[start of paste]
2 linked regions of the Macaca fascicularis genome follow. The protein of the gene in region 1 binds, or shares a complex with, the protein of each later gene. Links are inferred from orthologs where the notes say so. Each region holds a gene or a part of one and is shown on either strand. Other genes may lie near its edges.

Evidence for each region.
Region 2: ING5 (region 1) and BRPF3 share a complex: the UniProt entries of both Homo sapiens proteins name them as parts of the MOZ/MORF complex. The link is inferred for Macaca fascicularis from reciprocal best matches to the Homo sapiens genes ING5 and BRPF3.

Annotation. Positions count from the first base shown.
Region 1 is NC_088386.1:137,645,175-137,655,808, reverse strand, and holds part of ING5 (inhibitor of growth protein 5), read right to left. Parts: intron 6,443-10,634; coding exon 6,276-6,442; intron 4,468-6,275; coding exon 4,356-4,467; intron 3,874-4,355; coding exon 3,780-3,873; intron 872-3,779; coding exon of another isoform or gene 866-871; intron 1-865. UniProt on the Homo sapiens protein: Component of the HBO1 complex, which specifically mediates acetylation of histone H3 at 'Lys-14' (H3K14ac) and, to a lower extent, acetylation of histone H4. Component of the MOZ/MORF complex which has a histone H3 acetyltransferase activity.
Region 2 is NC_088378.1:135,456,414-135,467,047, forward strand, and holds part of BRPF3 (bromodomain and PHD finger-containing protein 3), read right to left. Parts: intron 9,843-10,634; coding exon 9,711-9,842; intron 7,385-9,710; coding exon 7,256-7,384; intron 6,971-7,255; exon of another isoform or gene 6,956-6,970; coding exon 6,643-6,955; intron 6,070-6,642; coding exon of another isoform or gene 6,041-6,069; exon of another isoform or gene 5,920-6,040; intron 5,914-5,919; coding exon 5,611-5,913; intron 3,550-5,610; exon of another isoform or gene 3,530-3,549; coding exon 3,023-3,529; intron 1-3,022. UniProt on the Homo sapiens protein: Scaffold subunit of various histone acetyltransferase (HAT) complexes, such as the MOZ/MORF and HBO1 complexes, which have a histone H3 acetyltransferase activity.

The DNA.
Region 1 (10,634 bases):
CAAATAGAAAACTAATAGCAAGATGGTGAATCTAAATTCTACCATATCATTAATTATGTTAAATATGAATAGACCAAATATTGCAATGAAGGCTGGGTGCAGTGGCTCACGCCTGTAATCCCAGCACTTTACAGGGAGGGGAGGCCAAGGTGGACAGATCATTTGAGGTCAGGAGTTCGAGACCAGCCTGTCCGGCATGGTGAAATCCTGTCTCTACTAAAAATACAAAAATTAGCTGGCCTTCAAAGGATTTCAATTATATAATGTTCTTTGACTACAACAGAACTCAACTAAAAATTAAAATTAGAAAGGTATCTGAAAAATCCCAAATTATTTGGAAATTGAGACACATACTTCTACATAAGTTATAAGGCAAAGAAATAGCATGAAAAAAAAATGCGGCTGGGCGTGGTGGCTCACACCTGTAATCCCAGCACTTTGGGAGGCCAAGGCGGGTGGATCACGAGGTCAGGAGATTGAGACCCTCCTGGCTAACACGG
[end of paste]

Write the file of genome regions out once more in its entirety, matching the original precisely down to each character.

2 linked regions of the Macaca fascicularis genome follow. The protein of the gene in region 1 binds, or shares a complex with, the protein of each later gene. Links are inferred from orthologs where the notes say so. Each region holds a gene or a part of one and is shown on either strand. Other genes may lie near its edges.

Evidence for each region.
Region 2: ING5 (region 1) and BRPF3 share a complex: the UniProt entries of both Homo sapiens proteins name them as parts of the MOZ/MORF complex. The link is inferred for Macaca fascicularis from reciprocal best matches to the Homo sapiens genes ING5 and BRPF3.

Annotation. Positions count from the first base shown.
Region 1 is NC_088386.1:137,645,175-137,655,808, reverse strand, and holds part of ING5 (inhibitor of growth protein 5), read right to left. Parts: intron 6,443-10,634; coding exon 6,276-6,442; intron 4,468-6,275; coding exon 4,356-4,467; intron 3,874-4,355; coding exon 3,780-3,873; intron 872-3,779; coding exon of another isoform or gene 866-871; intron 1-865. UniProt on the Homo sapiens protein: Component of the HBO1 complex, which specifically mediates acetylation of histone H3 at 'Lys-14' (H3K14ac) and, to a lower extent, acetylation of histone H4. Component of the MOZ/MORF complex which has a histone H3 acetyltransferase activity.
Region 2 is NC_088378.1:135,456,414-135,467,047, forward strand, and holds part of BRPF3 (bromodomain and PHD finger-containing protein 3), read right to left. Parts: intron 9,843-10,634; coding exon 9,711-9,842; intron 7,385-9,710; coding exon 7,256-7,384; intron 6,971-7,255; exon of another isoform or gene 6,956-6,970; coding exon 6,643-6,955; intron 6,070-6,642; coding exon of another isoform or gene 6,041-6,069; exon of another isoform or gene 5,920-6,040; intron 5,914-5,919; coding exon 5,611-5,913; intron 3,550-5,610; exon of another isoform or gene 3,530-3,549; coding exon 3,023-3,529; intron 1-3,022. UniProt on the Homo sapiens protein: Scaffold subunit of various histone acetyltransferase (HAT) complexes, such as the MOZ/MORF and HBO1 complexes, which have a histone H3 acetyltransferase activity.

The DNA.
Region 1 (10,634 bases):
CAAATAGAAAACTAATAGCAAGATGGTGAATCTAAATTCTACCATATCATTAATTATGTTAAATATGAATAGACCAAATATTGCAATGAAGGCTGGGTGCAGTGGCTCACGCCTGTAATCCCAGCACTTTACAGGGAGGGGAGGCCAAGGTGGACAGATCATTTGAGGTCAGGAGTTCGAGACCAGCCTGTCCGGCATGGTGAAATCCTGTCTCTACTAAAAATACAAAAATTAGCTGGCCTTCAAAGGATTTCAATTATATAATGTTCTTTGACTACAACAGAACTCAACTAAAAATTAAAATTAGAAAGGTATCTGAAAAATCCCAAATTATTTGGAAATTGAGACACATACTTCTACATAAGTTATAAGGCAAAGAAATAGCATGAAAAAAAAATGCGGCTGGGCGTGGTGGCTCACACCTGTAATCCCAGCACTTTGGGAGGCCAAGGCGGGTGGATCACGAGGTCAGGAGATTGAGACCCTCCTGGCTAACACGG